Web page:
Glidden to undergo repairs

By Laura Grandt

A new construction project slated to begin in May will ease traffic congestion at the intersection of Annie Glidden Road and Taylor Street.

The project will add left turn lanes, extending 400 feet, to both the north and southbound lanes of Annie Glidden Road, as well as a temporary signal at the Taylor Street intersection, said Joel Maurer, assistant city engineer at the Public Works Department.

Because of this solution, traffic “should flow a lot better,” Maurer said. “[The project] would improve traffic movement on Annie Glidden, especially.”

The lights will not be suspended from wires, but will consist of mast arms and posts like permanent fixtures, Maurer said. The signals will be created from used inventory stock.

The estimated $140,000 project is scheduled to start in mid-May and should be completed in late July.

Sixth Ward Alderman Dave Baker said the project is a temporary solution to an ongoing traffic problem.

Last year, the DeKalb City Council gave the nod to begin drawing up engineering plans for the long-term solution. The plan is to widen Annie Glidden Road from Route 38 to Fairview Drive, Maurer said.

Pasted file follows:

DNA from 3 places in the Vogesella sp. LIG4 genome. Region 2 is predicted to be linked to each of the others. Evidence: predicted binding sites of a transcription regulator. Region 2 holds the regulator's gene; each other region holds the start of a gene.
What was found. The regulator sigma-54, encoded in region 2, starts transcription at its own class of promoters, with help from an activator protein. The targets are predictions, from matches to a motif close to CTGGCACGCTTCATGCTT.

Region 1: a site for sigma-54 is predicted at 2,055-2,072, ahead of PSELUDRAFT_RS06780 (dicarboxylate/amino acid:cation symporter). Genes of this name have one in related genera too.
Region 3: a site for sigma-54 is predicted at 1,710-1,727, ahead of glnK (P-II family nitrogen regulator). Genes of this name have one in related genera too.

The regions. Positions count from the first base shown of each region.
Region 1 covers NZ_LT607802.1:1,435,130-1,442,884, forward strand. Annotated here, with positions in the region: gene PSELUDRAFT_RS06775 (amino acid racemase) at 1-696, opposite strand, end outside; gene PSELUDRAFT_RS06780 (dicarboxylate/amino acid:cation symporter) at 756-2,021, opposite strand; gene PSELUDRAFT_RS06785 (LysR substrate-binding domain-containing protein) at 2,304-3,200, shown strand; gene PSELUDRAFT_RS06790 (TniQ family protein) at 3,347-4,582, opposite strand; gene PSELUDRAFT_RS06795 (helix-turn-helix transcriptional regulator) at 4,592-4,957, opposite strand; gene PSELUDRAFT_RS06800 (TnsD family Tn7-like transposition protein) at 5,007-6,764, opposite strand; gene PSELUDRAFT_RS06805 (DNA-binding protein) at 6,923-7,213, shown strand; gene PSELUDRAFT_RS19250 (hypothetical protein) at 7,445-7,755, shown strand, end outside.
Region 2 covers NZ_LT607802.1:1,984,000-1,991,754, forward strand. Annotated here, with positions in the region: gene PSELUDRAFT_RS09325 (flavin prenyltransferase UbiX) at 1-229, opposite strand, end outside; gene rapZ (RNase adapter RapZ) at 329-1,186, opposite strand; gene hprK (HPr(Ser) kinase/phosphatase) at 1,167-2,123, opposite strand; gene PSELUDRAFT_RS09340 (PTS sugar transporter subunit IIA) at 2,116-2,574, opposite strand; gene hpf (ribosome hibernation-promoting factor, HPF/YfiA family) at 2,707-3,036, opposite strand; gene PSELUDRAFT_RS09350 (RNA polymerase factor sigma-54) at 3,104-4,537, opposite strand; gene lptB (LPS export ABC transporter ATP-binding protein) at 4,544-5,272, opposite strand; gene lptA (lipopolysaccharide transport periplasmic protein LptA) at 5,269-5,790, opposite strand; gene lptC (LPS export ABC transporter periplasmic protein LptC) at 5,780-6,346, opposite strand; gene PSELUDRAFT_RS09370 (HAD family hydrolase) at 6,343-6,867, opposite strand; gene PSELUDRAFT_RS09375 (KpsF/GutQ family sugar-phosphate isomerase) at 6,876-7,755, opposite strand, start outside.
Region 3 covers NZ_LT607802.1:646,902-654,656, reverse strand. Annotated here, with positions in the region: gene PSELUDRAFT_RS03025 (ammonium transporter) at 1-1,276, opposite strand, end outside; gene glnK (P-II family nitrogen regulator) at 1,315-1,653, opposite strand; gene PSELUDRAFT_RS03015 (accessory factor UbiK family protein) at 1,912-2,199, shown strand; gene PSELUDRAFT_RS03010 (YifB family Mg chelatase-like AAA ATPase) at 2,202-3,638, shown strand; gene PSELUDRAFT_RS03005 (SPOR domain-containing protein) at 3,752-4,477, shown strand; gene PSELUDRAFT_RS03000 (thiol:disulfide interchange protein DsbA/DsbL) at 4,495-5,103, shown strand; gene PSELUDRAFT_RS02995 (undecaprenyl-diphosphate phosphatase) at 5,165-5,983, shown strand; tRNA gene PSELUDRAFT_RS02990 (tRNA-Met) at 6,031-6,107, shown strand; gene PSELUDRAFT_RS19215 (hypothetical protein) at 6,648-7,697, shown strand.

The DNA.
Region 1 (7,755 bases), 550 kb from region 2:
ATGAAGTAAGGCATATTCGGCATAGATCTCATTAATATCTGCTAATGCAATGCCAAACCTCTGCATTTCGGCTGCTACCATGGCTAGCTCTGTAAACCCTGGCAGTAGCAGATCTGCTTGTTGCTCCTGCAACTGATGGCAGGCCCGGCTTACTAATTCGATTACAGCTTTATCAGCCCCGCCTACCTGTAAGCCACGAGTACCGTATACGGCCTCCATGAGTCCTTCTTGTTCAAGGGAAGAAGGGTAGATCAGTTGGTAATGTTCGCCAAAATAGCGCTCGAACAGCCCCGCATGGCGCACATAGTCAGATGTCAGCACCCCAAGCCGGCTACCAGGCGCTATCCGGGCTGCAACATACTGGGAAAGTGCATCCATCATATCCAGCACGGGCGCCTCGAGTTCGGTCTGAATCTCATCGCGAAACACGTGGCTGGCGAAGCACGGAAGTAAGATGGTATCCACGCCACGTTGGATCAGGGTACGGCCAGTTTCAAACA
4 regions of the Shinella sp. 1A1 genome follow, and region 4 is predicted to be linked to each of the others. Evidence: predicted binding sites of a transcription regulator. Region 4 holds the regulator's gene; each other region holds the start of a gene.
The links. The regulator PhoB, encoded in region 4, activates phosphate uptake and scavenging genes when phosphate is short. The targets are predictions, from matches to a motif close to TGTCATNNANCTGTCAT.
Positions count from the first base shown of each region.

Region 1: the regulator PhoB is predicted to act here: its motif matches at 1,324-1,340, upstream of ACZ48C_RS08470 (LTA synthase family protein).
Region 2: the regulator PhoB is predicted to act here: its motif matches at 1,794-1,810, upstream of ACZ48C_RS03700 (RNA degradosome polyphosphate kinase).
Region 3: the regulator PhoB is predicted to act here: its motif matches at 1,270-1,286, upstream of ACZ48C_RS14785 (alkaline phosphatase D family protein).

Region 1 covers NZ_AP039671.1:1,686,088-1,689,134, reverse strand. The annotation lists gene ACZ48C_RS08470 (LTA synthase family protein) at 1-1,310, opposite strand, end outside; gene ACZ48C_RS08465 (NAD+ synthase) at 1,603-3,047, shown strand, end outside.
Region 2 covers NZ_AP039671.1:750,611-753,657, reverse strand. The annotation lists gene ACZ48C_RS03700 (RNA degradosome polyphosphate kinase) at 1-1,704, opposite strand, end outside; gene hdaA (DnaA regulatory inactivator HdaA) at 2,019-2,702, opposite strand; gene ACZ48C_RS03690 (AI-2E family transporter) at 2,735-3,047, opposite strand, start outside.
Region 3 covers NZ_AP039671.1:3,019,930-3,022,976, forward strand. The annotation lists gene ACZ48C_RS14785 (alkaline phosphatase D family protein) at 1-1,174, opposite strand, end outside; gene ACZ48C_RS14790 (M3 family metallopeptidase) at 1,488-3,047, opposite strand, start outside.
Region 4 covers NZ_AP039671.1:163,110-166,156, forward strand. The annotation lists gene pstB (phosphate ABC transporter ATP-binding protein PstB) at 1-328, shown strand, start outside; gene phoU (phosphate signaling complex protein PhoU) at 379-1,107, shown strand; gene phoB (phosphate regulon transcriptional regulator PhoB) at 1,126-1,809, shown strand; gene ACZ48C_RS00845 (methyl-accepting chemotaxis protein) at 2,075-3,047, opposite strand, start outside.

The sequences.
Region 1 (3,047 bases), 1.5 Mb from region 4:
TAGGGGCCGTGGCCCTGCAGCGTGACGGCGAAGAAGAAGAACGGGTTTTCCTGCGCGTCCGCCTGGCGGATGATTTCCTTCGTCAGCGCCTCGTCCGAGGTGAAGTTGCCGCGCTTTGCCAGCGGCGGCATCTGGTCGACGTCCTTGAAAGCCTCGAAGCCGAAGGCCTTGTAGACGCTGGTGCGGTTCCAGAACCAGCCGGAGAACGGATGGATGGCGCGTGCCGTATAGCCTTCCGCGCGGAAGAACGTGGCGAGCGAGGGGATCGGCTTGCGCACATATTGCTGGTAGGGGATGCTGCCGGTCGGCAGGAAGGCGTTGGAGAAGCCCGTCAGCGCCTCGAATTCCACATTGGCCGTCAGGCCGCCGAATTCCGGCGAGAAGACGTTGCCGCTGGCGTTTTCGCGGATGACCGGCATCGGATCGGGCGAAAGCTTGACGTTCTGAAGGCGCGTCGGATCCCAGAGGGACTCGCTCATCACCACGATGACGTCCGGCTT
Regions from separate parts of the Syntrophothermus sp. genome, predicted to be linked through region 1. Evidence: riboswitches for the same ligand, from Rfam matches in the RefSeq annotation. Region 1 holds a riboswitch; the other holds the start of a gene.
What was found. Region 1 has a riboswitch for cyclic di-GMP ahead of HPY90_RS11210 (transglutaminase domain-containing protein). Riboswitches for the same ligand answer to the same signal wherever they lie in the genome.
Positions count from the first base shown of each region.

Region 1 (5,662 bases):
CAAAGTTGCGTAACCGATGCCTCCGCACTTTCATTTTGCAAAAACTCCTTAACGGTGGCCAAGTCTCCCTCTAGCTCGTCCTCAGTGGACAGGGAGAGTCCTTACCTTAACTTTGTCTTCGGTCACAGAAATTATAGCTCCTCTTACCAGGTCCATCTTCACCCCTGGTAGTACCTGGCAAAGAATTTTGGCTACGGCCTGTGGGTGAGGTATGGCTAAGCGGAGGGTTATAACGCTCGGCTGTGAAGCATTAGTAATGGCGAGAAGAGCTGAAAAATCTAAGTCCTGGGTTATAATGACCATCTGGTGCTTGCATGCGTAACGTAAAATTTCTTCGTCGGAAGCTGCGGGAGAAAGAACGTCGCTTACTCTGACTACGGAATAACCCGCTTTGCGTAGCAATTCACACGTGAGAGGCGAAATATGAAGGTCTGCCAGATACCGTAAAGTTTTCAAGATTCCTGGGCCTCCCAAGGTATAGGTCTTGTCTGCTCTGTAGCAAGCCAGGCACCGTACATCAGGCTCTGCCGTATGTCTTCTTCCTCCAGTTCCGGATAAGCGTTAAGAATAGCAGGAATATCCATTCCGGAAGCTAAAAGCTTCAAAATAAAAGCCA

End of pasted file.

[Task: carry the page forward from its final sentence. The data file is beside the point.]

This measure will not occur for another three to four years because of its scale. The multi-million dollar project will provide for two lanes in each direction and turn lanes at intersections, Maurer said.

The permanent plan to repair Annie Glidden Road will cost about $15 million, Baker said. DeKalb will be responsible for about $2 to $3 million of the price tag. The remainder will come from federal funding. Planning in advance will help avoid a possible situation, in which engineering plans will not be complete in time to apply for the funding, Baker said.

Baker and 5th Ward Alderman Pat Conboy were major contributing factors to the widening of Annie Glidden Road, a notion Baker attributes to the road running through their wards.

Baker and Maurer attribute the increased traffic in recent years to more commuters at NIU. Baker added that increased housing on the west side of DeKalb also could be a cause.